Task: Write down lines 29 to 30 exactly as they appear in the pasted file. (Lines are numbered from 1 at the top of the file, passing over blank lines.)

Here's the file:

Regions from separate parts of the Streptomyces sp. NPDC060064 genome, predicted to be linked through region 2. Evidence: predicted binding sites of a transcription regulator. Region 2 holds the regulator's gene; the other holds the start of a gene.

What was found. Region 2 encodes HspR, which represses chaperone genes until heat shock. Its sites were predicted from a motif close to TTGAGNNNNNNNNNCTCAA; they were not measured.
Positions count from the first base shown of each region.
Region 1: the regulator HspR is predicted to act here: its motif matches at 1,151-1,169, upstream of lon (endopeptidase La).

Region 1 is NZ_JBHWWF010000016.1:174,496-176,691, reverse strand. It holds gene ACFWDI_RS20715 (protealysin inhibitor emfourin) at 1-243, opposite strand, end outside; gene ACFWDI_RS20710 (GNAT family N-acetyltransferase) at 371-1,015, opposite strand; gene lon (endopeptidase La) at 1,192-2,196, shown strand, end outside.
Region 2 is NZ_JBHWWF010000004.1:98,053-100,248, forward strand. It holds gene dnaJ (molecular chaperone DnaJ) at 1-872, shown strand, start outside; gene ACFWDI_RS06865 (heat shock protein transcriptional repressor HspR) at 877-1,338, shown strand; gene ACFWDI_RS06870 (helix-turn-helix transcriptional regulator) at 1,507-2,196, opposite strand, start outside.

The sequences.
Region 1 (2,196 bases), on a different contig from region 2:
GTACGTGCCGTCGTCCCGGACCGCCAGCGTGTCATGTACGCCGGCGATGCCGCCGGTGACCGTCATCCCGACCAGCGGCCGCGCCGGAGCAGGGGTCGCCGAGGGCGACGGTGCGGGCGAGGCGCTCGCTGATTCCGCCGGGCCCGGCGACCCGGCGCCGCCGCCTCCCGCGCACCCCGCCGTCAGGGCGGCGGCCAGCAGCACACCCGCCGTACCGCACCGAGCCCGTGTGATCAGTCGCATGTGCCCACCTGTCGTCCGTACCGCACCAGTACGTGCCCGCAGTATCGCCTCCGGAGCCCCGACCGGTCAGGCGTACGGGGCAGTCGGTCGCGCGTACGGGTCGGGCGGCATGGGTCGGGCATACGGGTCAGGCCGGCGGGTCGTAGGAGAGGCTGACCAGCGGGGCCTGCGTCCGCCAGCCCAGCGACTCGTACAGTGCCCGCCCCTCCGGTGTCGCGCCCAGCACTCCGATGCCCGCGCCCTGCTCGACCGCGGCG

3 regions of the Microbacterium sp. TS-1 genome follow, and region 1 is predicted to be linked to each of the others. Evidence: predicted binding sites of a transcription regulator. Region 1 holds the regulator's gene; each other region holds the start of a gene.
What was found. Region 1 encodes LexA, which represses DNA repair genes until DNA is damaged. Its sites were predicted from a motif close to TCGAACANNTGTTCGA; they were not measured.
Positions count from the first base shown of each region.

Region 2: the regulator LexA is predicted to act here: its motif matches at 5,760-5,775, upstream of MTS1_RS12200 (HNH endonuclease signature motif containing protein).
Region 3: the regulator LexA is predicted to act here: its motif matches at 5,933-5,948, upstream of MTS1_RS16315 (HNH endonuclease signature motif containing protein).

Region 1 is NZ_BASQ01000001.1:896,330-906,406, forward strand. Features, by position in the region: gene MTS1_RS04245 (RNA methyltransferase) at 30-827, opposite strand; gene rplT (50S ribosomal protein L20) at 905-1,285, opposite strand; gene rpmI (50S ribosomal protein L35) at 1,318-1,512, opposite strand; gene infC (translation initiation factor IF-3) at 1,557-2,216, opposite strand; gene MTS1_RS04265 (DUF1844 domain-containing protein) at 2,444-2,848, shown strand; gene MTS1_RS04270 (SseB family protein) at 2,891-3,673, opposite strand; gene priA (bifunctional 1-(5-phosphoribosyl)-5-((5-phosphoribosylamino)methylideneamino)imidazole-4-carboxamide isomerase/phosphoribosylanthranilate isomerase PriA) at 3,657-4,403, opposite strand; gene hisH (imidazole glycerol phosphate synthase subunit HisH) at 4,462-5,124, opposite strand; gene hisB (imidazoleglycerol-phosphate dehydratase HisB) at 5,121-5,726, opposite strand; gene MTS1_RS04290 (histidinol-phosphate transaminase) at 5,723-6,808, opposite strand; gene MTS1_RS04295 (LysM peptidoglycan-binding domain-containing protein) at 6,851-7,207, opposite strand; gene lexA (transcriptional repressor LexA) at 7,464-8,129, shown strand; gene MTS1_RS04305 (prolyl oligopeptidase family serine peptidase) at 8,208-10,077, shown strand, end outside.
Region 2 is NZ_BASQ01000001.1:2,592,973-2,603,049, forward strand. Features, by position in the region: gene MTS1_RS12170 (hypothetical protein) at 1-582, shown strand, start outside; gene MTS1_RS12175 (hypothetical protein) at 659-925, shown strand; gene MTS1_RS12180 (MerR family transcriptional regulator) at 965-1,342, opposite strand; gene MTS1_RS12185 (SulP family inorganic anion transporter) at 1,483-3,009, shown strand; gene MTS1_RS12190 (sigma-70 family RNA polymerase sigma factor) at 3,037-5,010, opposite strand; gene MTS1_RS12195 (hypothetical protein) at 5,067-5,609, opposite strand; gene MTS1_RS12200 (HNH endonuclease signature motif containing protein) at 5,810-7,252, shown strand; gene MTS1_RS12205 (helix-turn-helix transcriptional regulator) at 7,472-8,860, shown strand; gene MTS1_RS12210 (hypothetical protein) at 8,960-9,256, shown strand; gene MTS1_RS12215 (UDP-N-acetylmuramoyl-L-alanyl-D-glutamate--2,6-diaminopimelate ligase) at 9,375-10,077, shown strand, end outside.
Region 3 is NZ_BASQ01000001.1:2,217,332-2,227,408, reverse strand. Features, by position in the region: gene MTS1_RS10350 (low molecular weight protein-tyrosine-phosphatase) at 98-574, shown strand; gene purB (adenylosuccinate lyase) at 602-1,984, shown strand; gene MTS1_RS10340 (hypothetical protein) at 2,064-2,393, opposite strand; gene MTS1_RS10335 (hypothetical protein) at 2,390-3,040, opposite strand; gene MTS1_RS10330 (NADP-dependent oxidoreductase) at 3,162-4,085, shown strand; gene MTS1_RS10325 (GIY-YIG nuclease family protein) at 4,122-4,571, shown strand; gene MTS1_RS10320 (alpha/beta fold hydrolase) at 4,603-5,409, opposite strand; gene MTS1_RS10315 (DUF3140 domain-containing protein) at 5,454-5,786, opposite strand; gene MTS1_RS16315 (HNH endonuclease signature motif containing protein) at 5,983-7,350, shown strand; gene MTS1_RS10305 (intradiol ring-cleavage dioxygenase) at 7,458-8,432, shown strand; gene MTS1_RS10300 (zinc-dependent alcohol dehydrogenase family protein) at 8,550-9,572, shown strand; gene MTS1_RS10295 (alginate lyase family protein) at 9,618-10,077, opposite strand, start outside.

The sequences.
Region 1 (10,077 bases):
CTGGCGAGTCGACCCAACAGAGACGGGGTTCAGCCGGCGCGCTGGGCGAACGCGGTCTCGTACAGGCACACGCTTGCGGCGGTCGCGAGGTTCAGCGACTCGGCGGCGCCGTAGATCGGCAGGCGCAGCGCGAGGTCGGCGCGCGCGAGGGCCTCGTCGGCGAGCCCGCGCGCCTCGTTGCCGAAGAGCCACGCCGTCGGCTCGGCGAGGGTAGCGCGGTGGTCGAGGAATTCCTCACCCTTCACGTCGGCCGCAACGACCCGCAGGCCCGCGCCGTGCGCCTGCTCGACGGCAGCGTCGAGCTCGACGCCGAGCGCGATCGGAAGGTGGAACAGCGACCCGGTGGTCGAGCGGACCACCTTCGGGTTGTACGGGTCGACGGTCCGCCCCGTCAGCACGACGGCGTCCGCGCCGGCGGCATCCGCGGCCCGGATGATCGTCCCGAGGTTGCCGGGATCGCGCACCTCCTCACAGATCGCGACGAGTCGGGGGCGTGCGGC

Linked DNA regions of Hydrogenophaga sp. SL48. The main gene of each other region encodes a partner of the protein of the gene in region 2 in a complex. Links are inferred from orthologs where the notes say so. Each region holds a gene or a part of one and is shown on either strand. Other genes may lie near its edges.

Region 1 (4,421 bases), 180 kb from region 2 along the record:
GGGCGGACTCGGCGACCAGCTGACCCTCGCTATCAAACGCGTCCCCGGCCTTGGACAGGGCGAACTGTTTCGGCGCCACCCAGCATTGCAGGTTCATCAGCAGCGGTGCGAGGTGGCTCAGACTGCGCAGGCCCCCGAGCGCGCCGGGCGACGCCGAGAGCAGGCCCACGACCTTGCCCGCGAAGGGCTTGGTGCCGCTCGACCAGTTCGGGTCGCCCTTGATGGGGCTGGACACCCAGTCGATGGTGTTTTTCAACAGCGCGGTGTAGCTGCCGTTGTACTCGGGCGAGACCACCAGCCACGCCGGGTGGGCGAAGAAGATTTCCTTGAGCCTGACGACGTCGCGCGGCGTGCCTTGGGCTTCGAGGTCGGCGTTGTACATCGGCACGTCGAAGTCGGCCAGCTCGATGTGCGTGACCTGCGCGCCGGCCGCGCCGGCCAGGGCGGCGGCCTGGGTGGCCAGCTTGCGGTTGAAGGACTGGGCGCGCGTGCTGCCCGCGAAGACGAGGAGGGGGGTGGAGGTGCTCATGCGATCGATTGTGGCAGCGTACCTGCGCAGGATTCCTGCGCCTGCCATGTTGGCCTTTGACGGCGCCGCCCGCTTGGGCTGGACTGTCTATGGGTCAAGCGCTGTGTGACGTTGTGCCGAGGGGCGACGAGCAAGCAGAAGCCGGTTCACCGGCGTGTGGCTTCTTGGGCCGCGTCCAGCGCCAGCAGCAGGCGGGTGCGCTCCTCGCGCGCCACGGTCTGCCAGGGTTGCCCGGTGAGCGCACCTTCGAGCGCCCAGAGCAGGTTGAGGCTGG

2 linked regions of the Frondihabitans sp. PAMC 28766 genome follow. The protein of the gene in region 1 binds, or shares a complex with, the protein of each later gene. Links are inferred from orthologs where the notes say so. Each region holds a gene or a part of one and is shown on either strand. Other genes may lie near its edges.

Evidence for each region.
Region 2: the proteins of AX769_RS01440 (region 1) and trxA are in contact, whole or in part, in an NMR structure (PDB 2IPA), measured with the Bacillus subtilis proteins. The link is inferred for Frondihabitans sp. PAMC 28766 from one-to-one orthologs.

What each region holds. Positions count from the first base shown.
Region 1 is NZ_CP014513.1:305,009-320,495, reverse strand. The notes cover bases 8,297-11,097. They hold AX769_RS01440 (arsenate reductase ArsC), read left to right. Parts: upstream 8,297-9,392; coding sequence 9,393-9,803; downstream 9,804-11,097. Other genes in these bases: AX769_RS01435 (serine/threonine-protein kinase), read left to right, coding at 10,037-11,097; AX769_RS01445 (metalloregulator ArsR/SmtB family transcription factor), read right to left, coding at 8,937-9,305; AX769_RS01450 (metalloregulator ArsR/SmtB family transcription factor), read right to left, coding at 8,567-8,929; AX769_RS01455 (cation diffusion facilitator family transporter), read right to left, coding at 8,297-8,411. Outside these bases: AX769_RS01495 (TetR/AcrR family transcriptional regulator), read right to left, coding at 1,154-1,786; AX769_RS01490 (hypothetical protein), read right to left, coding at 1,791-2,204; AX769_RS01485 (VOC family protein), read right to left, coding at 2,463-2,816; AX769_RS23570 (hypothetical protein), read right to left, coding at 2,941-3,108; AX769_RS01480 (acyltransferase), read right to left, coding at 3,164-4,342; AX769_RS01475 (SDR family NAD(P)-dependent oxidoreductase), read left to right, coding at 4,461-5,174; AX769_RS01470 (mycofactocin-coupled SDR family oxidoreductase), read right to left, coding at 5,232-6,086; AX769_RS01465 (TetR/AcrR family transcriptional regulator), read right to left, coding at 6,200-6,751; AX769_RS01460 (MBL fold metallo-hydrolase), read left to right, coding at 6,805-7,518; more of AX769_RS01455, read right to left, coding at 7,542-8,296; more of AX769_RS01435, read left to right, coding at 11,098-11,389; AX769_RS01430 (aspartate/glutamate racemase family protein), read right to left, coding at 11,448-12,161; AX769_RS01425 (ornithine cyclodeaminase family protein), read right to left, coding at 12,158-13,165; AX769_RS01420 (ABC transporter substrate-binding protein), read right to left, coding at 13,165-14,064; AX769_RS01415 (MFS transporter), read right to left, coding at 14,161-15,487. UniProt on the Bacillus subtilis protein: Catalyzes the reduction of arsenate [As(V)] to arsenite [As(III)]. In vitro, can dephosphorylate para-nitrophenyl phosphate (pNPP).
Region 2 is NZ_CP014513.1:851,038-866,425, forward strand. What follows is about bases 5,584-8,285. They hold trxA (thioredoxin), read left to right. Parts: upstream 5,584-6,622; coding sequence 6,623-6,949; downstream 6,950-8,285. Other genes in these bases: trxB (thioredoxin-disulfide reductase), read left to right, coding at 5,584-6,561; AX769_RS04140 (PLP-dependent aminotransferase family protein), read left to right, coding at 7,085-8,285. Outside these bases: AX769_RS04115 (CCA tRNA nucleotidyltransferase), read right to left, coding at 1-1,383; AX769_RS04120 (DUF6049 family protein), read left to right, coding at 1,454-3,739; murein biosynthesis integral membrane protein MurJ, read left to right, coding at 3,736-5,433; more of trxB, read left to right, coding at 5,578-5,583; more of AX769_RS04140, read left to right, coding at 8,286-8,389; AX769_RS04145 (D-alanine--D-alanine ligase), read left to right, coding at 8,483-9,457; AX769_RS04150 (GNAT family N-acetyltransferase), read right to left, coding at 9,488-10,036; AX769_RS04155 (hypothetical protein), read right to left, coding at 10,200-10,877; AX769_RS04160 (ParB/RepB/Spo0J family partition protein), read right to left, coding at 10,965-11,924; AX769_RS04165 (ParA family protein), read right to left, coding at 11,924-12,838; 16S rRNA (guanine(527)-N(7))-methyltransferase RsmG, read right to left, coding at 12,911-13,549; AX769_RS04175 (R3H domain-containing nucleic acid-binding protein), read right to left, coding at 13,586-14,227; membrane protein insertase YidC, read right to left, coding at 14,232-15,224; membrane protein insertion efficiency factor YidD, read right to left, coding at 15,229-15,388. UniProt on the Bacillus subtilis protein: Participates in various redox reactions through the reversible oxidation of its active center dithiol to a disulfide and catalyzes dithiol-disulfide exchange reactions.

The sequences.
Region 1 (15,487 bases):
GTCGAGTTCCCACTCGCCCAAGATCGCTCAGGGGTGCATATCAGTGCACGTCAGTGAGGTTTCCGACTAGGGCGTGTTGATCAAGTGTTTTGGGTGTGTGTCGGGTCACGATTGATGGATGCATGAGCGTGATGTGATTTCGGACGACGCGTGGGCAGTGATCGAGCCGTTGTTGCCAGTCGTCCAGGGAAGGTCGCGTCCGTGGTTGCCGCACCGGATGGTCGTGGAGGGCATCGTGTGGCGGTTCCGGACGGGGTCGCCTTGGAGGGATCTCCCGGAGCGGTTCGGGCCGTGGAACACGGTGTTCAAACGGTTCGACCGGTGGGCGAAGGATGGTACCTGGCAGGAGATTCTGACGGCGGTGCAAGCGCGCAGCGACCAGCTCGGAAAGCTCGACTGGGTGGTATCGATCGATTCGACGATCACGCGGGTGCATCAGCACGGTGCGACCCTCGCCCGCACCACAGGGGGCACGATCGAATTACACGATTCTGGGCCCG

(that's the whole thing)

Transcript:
Region 2 is NZ_CP014513.1:851,038-866,425, forward strand. What follows is about bases 5,584-8,285. They hold trxA (thioredoxin), read left to right. Parts: upstream 5,584-6,622; coding sequence 6,623-6,949; downstream 6,950-8,285. Other genes in these bases: trxB (thioredoxin-disulfide reductase), read left to right, coding at 5,584-6,561; AX769_RS04140 (PLP-dependent aminotransferase family protein), read left to right, coding at 7,085-8,285. Outside these bases: AX769_RS04115 (CCA tRNA nucleotidyltransferase), read right to left, coding at 1-1,383; AX769_RS04120 (DUF6049 family protein), read left to right, coding at 1,454-3,739; murein biosynthesis integral membrane protein MurJ, read left to right, coding at 3,736-5,433; more of trxB, read left to right, coding at 5,578-5,583; more of AX769_RS04140, read left to right, coding at 8,286-8,389; AX769_RS04145 (D-alanine--D-alanine ligase), read left to right, coding at 8,483-9,457; AX769_RS04150 (GNAT family N-acetyltransferase), read right to left, coding at 9,488-10,036; AX769_RS04155 (hypothetical protein), read right to left, coding at 10,200-10,877; AX769_RS04160 (ParB/RepB/Spo0J family partition protein), read right to left, coding at 10,965-11,924; AX769_RS04165 (ParA family protein), read right to left, coding at 11,924-12,838; 16S rRNA (guanine(527)-N(7))-methyltransferase RsmG, read right to left, coding at 12,911-13,549; AX769_RS04175 (R3H domain-containing nucleic acid-binding protein), read right to left, coding at 13,586-14,227; membrane protein insertase YidC, read right to left, coding at 14,232-15,224; membrane protein insertion efficiency factor YidD, read right to left, coding at 15,229-15,388. UniProt on the Bacillus subtilis protein: Participates in various redox reactions through the reversible oxidation of its active center dithiol to a disulfide and catalyzes dithiol-disulfide exchange reactions.

The sequences.